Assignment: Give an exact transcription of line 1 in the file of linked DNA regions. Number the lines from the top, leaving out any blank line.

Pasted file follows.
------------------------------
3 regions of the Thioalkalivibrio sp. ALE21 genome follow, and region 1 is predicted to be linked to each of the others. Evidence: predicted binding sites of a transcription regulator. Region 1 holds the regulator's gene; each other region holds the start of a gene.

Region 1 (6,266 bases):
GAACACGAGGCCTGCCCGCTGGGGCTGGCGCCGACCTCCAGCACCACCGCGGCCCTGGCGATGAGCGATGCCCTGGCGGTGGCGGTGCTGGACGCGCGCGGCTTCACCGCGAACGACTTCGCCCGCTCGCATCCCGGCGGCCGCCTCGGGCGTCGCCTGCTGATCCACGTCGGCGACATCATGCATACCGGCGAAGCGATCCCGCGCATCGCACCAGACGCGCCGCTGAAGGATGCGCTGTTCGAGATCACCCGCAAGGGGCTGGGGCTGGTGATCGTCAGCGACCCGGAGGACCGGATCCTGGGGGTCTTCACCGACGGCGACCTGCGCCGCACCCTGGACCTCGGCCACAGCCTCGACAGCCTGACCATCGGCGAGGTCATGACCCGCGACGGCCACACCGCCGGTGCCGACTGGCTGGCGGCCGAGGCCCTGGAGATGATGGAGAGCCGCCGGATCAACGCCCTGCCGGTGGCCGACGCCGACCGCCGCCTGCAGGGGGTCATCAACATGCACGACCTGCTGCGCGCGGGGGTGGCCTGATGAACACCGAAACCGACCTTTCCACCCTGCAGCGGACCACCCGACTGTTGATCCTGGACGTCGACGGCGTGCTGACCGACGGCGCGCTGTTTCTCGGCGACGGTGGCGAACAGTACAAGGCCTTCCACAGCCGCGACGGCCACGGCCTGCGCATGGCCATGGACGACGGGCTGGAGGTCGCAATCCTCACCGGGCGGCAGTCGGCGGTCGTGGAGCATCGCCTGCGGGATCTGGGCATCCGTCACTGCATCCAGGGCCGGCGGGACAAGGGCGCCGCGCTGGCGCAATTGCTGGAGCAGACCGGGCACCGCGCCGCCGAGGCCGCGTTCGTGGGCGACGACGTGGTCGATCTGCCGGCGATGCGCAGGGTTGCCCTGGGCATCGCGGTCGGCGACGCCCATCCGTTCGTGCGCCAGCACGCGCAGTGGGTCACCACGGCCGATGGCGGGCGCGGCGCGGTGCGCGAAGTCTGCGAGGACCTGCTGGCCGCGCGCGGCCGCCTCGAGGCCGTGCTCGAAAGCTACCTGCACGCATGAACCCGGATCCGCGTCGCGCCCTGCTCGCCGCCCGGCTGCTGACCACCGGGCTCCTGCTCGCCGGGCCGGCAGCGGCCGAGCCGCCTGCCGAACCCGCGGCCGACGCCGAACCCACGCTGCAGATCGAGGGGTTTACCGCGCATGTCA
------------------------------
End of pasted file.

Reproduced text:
3 regions of the Thioalkalivibrio sp. ALE21 genome follow, and region 1 is predicted to be linked to each of the others. Evidence: predicted binding sites of a transcription regulator. Region 1 holds the regulator's gene; each other region holds the start of a gene.